Recently, Japan suffered the fifth largest earthquake in history. Although Japan is extremely well prepared for earthquakes, nothing could have prepared the country for something this big. And that’s not even counting the tsunami (giant wave) that was created by the quake.
You may be hearing news reports about “radiation” and “nuclear reactors.”
The earthquake damaged four enormous buildings that supply power to Japan. They are called “nuclear reactors” and they supply nuclear power that creates electricity for the country.
Normally, nuclear reactors are very safe. They supply clean energy and can create a lot of electricity.* For a country like Japan, which is relatively small but uses a lot of electricity, nuclear energy has been important.
However, the buildings that house the reactors have been damaged by the earthquake and the tsunami.
The reactors are leaking a type of energy called radiation. Radiation can be harmful to people who are exposed to it.
People around the nuclear power plants in Japan have left the area. They are being scanned to make sure they are not covered in radiation. In some cases, they have had to take special baths to clean any radiation from their bodies.
There is a worry that radiation can also get into some of the food growing in Japan, so the people who take care of the farms must be very careful to have the food tested.
It is not likely that any radiation will affect people except in areas close to the reactors. And even those people are being cared for by the Japanese government, which is not only well prepared but is also acting extremely efficiently to look after its people.
There have been many stories of heroism and bravery by the Japanese people as they work to rebuild after the tragedies. Here is one reported by The Toronto Star:
In an example of the tsunami’s force, the wave swept a collapsed house out of a devastated neighbourhood in the city of Ishinomaki and deposited it near a river about 100 metres away. A 16-year-old boy and his grandmother who were trapped inside survived and were rescued Sunday when the boy, Jin Abe, was finally able to crawl out of the smashed home and get the attention of a police patrol. Abe told Japanese broadcaster NHK on Monday from his hospital bed: “I’m so relieved to be rescued.”
He and his 80-year-old grandmother, Sumi Abe, were wedged under debris in the kitchen of their smashed two-story home and ate snacks and drank water from the nearby refrigerator as they lay trapped in the debris.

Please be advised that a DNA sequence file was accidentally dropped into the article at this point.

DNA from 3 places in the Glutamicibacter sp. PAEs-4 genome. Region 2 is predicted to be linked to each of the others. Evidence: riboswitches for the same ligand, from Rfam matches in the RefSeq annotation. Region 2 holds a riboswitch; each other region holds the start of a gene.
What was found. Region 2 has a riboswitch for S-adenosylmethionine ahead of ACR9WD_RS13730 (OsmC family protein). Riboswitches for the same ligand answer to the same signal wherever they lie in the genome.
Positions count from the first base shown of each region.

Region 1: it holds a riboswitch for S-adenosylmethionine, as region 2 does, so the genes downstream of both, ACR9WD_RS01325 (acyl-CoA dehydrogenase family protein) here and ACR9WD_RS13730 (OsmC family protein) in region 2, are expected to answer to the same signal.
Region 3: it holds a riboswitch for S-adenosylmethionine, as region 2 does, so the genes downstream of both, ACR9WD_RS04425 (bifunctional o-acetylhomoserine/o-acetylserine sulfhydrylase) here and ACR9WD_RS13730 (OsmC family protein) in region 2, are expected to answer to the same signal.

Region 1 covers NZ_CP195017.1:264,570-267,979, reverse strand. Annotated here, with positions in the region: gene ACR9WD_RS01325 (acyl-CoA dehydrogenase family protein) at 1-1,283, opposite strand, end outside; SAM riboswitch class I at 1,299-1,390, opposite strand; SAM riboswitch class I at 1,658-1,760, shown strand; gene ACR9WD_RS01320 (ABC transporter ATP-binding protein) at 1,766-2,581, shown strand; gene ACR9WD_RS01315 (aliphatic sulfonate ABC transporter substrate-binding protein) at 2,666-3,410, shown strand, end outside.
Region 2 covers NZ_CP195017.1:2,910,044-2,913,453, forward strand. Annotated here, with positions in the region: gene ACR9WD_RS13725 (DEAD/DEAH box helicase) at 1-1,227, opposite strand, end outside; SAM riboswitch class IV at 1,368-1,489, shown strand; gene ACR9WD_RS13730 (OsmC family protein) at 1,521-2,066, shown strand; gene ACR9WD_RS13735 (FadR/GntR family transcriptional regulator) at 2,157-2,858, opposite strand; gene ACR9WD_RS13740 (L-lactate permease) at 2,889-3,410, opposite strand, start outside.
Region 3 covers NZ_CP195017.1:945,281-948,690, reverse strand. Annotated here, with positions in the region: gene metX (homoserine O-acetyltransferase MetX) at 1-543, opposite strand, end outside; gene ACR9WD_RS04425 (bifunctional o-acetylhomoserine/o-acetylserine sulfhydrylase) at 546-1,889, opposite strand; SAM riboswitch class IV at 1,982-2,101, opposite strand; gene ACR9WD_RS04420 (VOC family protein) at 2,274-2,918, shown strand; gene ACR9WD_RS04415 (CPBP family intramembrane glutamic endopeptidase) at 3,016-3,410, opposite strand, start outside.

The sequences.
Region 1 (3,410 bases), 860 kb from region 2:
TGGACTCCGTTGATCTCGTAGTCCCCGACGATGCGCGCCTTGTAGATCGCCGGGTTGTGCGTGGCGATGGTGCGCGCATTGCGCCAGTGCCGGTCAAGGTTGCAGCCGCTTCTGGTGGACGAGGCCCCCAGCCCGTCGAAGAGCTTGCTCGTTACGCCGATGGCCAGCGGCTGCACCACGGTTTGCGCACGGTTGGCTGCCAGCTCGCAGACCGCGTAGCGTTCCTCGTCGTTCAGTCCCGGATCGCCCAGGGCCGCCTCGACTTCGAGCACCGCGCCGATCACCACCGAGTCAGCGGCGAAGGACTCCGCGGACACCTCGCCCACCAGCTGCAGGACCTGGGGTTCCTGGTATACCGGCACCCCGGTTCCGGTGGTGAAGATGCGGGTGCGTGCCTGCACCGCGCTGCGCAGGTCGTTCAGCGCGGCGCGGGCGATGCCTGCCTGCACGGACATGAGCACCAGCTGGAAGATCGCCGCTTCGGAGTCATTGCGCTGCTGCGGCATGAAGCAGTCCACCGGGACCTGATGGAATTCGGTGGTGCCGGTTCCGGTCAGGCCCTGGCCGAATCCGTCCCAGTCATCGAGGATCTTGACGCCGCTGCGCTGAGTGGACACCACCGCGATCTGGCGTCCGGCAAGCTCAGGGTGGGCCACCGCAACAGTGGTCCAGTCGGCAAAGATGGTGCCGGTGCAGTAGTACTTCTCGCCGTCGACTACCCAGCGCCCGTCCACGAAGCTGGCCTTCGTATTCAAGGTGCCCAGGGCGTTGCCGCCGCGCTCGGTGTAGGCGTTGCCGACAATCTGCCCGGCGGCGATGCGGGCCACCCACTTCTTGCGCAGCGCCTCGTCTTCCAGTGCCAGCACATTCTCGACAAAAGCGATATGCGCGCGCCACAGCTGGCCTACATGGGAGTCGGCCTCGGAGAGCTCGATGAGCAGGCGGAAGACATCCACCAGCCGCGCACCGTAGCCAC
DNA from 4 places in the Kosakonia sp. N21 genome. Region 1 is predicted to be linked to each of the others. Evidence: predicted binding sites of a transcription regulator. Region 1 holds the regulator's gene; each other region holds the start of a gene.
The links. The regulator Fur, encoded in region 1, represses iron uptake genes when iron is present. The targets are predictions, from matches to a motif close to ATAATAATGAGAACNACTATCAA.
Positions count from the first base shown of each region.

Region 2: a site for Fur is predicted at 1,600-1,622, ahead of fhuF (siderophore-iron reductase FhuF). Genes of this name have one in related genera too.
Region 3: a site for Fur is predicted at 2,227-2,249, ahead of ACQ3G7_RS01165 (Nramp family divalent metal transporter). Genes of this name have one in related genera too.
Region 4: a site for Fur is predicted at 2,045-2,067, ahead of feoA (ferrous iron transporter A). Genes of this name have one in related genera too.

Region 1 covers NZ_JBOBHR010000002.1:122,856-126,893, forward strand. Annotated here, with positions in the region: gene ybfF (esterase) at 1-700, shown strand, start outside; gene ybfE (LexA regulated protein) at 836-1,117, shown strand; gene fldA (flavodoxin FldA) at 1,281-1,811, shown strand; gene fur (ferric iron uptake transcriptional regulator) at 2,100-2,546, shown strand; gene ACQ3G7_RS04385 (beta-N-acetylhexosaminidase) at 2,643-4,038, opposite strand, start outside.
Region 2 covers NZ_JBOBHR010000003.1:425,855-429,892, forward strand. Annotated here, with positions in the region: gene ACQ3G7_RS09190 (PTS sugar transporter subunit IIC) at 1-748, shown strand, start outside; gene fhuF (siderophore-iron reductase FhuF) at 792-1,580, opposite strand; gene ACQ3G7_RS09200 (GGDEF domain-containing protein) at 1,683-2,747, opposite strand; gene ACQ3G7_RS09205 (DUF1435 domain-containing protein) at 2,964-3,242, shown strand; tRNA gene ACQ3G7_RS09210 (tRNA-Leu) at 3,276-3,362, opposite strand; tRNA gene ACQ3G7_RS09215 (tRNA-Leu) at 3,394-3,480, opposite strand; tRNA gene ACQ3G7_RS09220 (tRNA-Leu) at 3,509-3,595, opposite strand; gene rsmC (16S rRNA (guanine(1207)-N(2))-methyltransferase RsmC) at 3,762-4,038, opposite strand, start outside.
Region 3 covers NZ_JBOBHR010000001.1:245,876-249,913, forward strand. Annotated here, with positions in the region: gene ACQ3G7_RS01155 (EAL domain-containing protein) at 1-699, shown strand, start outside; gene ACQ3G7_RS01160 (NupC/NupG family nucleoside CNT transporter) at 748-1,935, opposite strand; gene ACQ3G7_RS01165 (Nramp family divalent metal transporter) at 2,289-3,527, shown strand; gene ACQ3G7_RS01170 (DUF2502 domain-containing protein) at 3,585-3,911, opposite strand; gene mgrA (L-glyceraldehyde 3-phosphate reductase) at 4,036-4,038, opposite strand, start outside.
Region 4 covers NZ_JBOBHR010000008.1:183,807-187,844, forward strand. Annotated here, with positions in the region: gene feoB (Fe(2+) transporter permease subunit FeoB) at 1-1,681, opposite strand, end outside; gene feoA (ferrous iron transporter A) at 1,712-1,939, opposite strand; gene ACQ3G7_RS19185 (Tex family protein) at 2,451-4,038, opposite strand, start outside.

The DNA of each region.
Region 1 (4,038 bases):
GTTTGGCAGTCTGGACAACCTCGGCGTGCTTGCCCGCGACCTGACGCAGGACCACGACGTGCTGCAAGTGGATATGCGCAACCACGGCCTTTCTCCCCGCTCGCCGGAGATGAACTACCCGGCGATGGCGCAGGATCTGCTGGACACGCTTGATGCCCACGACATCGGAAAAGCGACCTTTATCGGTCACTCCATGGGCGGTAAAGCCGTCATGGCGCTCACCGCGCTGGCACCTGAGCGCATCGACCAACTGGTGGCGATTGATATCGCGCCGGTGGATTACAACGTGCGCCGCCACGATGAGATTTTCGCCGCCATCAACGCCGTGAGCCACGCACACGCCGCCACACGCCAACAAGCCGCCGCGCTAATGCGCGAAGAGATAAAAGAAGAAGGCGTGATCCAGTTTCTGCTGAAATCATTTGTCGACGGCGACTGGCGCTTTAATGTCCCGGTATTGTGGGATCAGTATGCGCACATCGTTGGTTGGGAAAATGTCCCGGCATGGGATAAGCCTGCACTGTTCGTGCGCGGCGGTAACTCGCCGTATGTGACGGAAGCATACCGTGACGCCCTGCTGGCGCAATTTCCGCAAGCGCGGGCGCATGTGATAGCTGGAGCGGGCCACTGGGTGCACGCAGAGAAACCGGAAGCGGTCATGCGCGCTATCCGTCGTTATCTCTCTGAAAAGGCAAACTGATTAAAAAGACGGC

These are ongoing events, and historic ones. You will want to follow the situation in the newspaper and also talk about it with your parents, caregivers and teachers. You may have many questions about what is happening in Japan and it is important that you have answers. TKN will continue to follow this story. In the meantime, do make the time to talk to adults you know about the things that are happening in Japan.
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*Many people have different opinions about how safe and clean nuclear reactors are. Make sure you have a conversation with a parent, teacher, or an adult you trust before making your opinion.
When events are very challenging and difficult, as they are in Japan, many people are able to find the courage and strength they need to survive and to help others. Why do you think some people respond to problems heroically while others do not?
Often it is very difficult to read words that are from another country. In today’s article, when you had to read words like: Ishinomaki and Tsunami, did you read one chunk of the word at a time to help you sound it out? If you did, you used a very helpful tool called syllables, to help you with your reading!
Primary & Junior
Predict the meaning of and rapidly solve unfamiliar words using different
types of cues, including: graphophonic (phonological and graphic) cues (e.g., onset and rime; syllables; similarities between words with common spelling patterns and unknown words; words within words)(OME, Reading: 3.2)
Grammar Feature: Irregular Verbs
Most of the time, when we want show that a verb (an action) took place in the past, we simply add the suffix “ed” to the end of it. For example, the words “walk,” “boil, and “kiss” have the letters “ed” added to the end to show that they happened in the past (walked, boiled, kissed).
Some verbs are not regular though, they are called irregular verbs. When we want to show that an irregular verb has happened in the past, we need to change letters inside the word. For example, today’s article, shows how verbs like “sweep,” when written about past events, becomes “swept,” and the verb “tell” becomes “told.”
Write the past form of the following irregular verbs:
give _____________________ begin _____________________
run _____________________ come _____________________
take _____________________ drink _____________________
see _____________________ do _____________________